Friday, August 14, 2015


Rated: PG-13

STARS: Meryl Streep, Kevin Kline, Mamie Gummer, Rick Springfield, Audra McDonald
DIRECTOR: Jonathan Demme
GENRE: Comedy-Drama

Meryl Streep's alter-ego has long wanted to be a vocalist (she has sung in several of her other films), but most of us probably didn't realize to what extent. Well, here we have it in Ricki and the Flash--upchucked from her inner being like a late night bar stool confession.  It's a total vehicle for the purpose of showcasing Streep's musical talents, with a plot that weaves in and out between sets as filler. So let's bring in Rick Springfield to give some cachet to the project, and to play Streep's sometimes lover. And let's add Meryl's real life daughter (Mamie Gummer) to play her daughter, Julie. Now there's a stroke of genius, as the physical resemblance is scary (think of the various ways that can be interpreted).

So Ricki is a sorta hippie, sorta redneck mother of three--two sons and the aforementioned daughter--who, when she's not working as a cashier at the local supermarket, fronts a rockabilly band called Ricki and the Flash. Her kids aren't exactly welcoming to her when she comes a calling for the purpose of consoling Julie over the dissolution of her short-term marriage. Julie is so pissed off about being dumped, it's ugly. And she's all too happy to take it out on mom with recriminations of why weren't you there when we were growing up. Well, Ricki was off following her musical dream, and as she states in her clueless way, you can't follow two dreams at the same time.

One of Ricki's sons is gay, and he seems to have it in for mom just on general principles. The other is about to be married, and that will set up a riotous, rockin' climax at the reception where the band gets to let it loose full bore. Speaking of bores, Kevin Kline is Ricki's anal-retentive ex-husband--ostensible played for laughs at the ridiculousness of two polar opposites coming together in connubial bliss. But it only made me think of how the icy family dynamic was done so brilliantly and more convincingly by Streep and Julia Roberts in August: Osage County.

As for Meryl Streep's musical abilities (she sings and plays guitar for real), she's a decent vocalist, and her ragtag band--an over-the-hill assemblage of guys who could be related to Willie Nelson--is good enough to pass for your average redneck barroom house band. But that made me think of how that scene was pulled off with more sincerity and straight ahead musicianship by Jeff Bridges and company in Crazy Heart.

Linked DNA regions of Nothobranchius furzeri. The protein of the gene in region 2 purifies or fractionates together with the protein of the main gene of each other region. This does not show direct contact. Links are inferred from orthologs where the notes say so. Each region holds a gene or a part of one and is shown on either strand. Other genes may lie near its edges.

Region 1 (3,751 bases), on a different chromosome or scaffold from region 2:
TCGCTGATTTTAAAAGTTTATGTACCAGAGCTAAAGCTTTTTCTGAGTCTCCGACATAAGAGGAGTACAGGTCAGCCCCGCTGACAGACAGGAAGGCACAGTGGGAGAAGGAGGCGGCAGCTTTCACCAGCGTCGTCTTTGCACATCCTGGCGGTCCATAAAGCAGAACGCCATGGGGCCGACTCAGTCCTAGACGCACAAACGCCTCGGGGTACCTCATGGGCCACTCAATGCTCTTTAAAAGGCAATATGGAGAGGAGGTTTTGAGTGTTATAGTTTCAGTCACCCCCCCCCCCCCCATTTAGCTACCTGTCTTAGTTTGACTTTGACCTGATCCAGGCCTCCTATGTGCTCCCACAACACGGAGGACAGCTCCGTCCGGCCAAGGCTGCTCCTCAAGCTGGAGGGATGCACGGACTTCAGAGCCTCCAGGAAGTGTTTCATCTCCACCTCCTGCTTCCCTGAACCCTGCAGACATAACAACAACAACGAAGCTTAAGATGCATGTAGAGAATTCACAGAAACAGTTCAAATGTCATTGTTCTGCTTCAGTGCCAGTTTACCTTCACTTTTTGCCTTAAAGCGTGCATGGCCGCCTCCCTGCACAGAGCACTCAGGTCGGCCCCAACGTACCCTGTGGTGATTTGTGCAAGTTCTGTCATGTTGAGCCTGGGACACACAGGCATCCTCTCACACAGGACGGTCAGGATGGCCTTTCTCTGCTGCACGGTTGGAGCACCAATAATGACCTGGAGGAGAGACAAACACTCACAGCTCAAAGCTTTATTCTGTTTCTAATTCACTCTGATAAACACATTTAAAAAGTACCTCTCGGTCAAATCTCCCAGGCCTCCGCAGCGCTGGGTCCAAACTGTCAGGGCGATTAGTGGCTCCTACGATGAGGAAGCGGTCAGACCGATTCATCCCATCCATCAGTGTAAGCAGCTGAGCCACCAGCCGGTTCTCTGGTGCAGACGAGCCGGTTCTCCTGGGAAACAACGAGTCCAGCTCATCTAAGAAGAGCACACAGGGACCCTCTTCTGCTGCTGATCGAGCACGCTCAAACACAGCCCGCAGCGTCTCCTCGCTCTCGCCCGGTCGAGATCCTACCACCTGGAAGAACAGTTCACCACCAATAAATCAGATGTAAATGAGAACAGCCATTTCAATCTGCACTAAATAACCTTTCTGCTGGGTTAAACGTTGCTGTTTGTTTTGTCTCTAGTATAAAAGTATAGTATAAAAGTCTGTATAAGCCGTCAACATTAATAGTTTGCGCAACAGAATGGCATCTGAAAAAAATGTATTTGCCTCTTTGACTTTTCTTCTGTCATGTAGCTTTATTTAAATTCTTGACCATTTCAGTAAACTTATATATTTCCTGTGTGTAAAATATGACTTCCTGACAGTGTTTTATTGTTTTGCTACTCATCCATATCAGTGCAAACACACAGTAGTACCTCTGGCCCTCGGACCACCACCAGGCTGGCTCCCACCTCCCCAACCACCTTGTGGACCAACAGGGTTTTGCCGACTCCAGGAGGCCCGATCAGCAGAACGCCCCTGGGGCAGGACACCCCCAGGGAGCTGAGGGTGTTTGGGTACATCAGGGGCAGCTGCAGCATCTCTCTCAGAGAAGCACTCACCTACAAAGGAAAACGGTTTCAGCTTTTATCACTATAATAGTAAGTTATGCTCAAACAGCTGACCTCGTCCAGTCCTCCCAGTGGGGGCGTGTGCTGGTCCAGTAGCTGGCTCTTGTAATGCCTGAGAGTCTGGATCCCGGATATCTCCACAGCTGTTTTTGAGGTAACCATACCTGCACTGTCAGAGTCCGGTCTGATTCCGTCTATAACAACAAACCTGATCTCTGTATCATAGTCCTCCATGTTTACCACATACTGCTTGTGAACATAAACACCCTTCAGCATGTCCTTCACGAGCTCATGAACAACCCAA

But so what if Ricki and the Flash is a piece self-indulgent "slumming" by one of our greatest acting talents, who enjoys living out her dreams in the roles she plays? At this point in the game, she must feel she deserves it. 

Grade:  D


Before I share my impressions of this ridiculous movie (oh-oh, I gave myself away), I'd like to mention a scary reality I encountered this time: as I handed my ticket to the ticket taker in San Marcos, California, he asked to see the contents of my tote bag. It took me a minute to figure out why but I'm all for it. "Better safe than sorry."

And speaking of sorry, Ricki and the Flash qualifies. I don't know what it is lately about movie scripts but they have definitely forgotten the three act formula or how to follow through on the main theme. The author of this turkey is someone whose previous work I have loved. Both Juno (Best Writing Oscar, 2008) and The United States of Tara (Golden Globe winner, 2011) were brilliant. But Diablo Cody's work in Ricki is inconsistent at best and downright lazy. Once the family drama erupted, I quickly lost interest in Meryl Streep's rockabilly warblings. Yes, she's in great shape for her age. And if anybody can get away with a May-December romance, she can. But who cares? Once her daughter's suicide attempt is introduced (and quickly glossed over), another rendition of Lady Gaga's "Bad Romance" seems trivial indeed.

I always like to find something positive to say in these reviews. It's a challenge this time. But let's give credit where credit is due: The casting director. (Those aging band members were painfully real-looking!)

Grade: D -